The Guardian has an interesting article about the recent rise of memorial websites and online tributes to the dead – a phenomenon which, until now, I was largely unaware of. Perhaps because it’s a fairly new thing… [image by kevindooley]
The blossoming of memorial websites is a relatively new phenomenon. “I think there were two things that happened,” says Jonathan Davies, who founded memorial site Much Loved.”The death of Diana brought about a change in how we grieve publicly, and then the internet connected people and provided a place for it. Two or three years ago, when we launched, we were quite unusual.” Now there are lots of host sites, he points out, as well as families and friends starting their own pages.
Davies set up his site, which currently has around 12,000 memorials, in 2007, 12 years after his brother died suddenly at the age of 21. “It was a drugs-related death and I think this was one of the reasons why his friends didn’t get in touch with our family – there was a police investigation, and I think his friends were worried about how we would react, which led to this wall of silence,” he says. “I think that actually made our grieving period worse. I felt a website would have opened up the channels of communication.”
So far, so reasonable – setting up a website to honour a deceased relative is surely no weirder than setting one up for your hobby or community group. Far cheaper and more accessible than a physical memorial, too, when you consider that Joe Average is unlikely to have thousands of people wanting to pay tribute at his final resting place, digital or otherwise… but that mention of the Princess Di episode flicked the edge of my alarm bell. Back to Davies:
Does it say something about us as a society, that something so private as grief is now often done so publicly? “I do think grief is becoming embraced more by communities – by that I mean people outside the immediate family. I remember in the mid-90s, when my brother died, people would ignore us because they didn’t know what to say. That’s beginning to change now.”
But is this outpouring of grief, often for celebrities, but also for those in the news, such as Lafferty and Rowe, people the mourners might never have met, actually genuine? “It is, absolutely,” says clinical psychologist Oliver James, “because they are talking about themselves. What is happening is that instead of gaining insight, they are acting out. Instead of properly apprehending their own difficulties, a large proportion of the people who leave these messages are identifying with the difficulties of someone else and emoting. Although the feeling is authentic and truly felt, there is a histrionic dimension to it.“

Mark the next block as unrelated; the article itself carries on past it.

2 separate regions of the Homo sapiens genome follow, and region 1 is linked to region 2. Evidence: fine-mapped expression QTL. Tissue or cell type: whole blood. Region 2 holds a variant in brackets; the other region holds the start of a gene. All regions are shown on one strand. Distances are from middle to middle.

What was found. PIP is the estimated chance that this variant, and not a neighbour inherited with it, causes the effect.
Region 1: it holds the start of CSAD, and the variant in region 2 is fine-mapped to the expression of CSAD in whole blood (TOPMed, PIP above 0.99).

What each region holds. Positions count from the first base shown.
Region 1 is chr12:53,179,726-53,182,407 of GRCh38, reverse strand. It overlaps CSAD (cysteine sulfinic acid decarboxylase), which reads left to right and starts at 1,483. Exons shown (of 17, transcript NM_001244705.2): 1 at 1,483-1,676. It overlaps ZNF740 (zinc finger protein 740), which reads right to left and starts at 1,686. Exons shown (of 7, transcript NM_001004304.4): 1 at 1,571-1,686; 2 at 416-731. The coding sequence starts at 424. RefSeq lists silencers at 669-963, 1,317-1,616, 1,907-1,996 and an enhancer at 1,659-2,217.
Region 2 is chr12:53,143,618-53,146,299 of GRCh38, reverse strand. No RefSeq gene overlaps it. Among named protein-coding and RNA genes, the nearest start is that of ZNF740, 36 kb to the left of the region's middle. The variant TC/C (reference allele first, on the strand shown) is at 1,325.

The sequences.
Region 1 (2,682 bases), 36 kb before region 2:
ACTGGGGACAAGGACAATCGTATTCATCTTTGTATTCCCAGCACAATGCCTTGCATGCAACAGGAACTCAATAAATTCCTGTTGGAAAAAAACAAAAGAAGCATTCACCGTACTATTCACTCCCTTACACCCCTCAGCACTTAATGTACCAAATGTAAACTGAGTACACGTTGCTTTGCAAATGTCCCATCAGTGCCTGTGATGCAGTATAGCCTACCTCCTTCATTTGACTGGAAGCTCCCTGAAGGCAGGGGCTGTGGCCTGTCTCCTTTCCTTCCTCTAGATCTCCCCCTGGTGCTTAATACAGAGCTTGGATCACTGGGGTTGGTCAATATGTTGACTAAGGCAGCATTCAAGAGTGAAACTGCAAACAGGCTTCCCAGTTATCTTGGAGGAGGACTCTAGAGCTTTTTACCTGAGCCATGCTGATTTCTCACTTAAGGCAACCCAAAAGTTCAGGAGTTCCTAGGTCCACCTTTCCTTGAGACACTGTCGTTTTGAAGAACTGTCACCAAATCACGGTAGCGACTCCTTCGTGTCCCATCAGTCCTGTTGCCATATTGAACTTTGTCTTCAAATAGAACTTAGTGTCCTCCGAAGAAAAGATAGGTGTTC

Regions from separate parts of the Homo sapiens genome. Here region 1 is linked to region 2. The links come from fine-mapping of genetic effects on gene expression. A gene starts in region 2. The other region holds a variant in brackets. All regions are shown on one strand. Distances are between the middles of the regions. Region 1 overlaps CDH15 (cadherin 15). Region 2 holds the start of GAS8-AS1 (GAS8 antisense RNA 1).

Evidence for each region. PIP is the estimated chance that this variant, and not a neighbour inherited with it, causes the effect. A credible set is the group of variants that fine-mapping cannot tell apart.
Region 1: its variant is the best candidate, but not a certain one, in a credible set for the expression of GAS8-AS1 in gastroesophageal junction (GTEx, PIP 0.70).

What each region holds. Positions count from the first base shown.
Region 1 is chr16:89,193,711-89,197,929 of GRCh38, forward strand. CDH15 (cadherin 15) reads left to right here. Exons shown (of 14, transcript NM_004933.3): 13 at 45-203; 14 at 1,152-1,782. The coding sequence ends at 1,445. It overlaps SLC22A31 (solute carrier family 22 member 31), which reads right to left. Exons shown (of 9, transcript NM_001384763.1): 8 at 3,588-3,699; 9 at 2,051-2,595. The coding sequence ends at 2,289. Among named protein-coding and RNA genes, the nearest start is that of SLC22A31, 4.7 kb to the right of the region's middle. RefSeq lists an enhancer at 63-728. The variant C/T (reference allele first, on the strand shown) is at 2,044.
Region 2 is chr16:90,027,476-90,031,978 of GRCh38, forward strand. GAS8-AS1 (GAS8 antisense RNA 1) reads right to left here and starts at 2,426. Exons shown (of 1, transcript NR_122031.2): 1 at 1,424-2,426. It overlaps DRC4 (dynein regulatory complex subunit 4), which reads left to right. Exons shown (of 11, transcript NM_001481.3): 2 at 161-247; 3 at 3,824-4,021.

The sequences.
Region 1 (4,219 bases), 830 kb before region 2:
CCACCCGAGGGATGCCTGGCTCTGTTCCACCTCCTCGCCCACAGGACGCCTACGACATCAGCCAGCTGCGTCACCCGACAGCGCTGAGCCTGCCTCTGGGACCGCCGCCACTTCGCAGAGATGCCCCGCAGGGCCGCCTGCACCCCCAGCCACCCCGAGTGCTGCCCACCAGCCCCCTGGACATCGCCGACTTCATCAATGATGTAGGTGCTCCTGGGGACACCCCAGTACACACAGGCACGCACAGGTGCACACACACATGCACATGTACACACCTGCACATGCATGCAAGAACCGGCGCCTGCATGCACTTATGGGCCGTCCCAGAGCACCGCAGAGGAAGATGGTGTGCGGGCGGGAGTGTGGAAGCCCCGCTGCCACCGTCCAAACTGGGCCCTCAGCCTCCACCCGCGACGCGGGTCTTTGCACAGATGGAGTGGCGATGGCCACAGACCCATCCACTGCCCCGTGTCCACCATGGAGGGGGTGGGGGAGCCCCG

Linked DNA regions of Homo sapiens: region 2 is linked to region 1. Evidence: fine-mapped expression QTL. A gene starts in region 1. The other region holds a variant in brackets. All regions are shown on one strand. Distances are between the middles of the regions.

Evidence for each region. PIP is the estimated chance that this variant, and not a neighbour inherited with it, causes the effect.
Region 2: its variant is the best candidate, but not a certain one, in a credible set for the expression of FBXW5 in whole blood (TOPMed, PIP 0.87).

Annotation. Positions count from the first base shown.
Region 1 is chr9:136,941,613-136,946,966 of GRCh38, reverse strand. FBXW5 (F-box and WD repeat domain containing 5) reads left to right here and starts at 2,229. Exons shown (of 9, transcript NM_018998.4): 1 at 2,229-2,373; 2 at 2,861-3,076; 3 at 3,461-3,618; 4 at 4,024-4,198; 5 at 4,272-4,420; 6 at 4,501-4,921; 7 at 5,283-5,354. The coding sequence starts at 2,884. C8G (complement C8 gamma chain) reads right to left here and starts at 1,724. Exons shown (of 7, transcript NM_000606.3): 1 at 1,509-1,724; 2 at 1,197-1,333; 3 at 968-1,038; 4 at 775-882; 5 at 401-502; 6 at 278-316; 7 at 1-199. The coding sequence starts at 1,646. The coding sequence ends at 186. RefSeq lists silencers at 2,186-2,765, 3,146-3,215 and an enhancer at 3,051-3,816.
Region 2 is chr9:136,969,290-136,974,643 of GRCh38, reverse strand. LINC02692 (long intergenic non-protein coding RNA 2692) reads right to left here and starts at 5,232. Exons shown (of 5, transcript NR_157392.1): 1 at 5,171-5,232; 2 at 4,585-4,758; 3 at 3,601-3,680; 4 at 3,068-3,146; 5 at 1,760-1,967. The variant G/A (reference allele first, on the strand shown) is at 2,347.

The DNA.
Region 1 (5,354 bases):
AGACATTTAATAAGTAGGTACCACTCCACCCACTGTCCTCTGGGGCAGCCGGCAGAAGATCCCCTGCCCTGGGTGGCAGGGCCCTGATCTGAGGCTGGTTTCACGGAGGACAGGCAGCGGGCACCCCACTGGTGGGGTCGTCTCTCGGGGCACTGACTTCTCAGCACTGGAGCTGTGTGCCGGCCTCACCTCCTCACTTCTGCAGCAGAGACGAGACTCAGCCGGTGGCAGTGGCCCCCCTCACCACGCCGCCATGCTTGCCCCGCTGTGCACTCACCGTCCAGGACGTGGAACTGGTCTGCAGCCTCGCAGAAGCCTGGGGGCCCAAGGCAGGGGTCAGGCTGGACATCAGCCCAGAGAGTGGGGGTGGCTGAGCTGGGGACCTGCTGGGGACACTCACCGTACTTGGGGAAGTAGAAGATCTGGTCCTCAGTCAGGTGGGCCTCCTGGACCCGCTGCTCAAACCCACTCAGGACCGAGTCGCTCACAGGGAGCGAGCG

No kidding. People have always been weird about celebrity deaths, but the whole Diana business marked a sort of sea change or tipping point whereby it became fashionable to don one’s hair-shirt. And while I stand to be accused of cynicism, I’m resolute in my belief that this is less a manifestation of increasing compassion in the general public than it is a carefully developed and sustained type of media-generated hysteria.
There’s always been ways to make money out of the dead and those who mourn them, but modern communications media makes it easier to amplify and sustain the perfectly reasonable sadness felt when a person you admire from a distance shuffles off this mortal coil – and the longer you can sustain that grief, the more special edition newspapers you can sell. It seems I’m not alone in my cynicism:
Much Loved is run as a registered charity, aimed at helping families to set up their own sites, but you can’t escape the feeling that other sites might have more cynical motives. On Lasting Tribute, which is owned by the Daily Mail newspaper group, there is a shop where you can buy personalised candles, benches and jewellery. For £1, you can also leave a virtual “gift” on people’s pages – these include pictures of teddy bears, flags, a pint of beer or a heart. The site set up for Georgia Rowe – which, at the time of writing did not have any tributes, includes a link to the local newspaper’s report on her death. A newspaper owned by the Daily Mail group.
Well, what do you know…newspapers have always profited from the misery of others, so I guess it’s no great surprise to see the Grief Olympics moving online as print withers and television fragments. And while it’s nice to think that families and friends can find a way to express their feelings about the dead, the prospect of the web becoming increasingly clogged with cloying sentiment and histrionic wailing over the deaths of marginal and/or faded celebrities is not one that fills me with contentment. There’s something grotesque about it, something vicarious and hollow… but maybe that’s just me seeing my own faults in others.
Can you think of any science fiction stories that have dealt with this topic? The only one that leaps to mind for me is”The Grave of My Beloved” by Ian Watson and Roberto Quaglia, which wryly highlights the financial trap of renting a digital memorial before trekking off into traditionally Watsonian weirdness…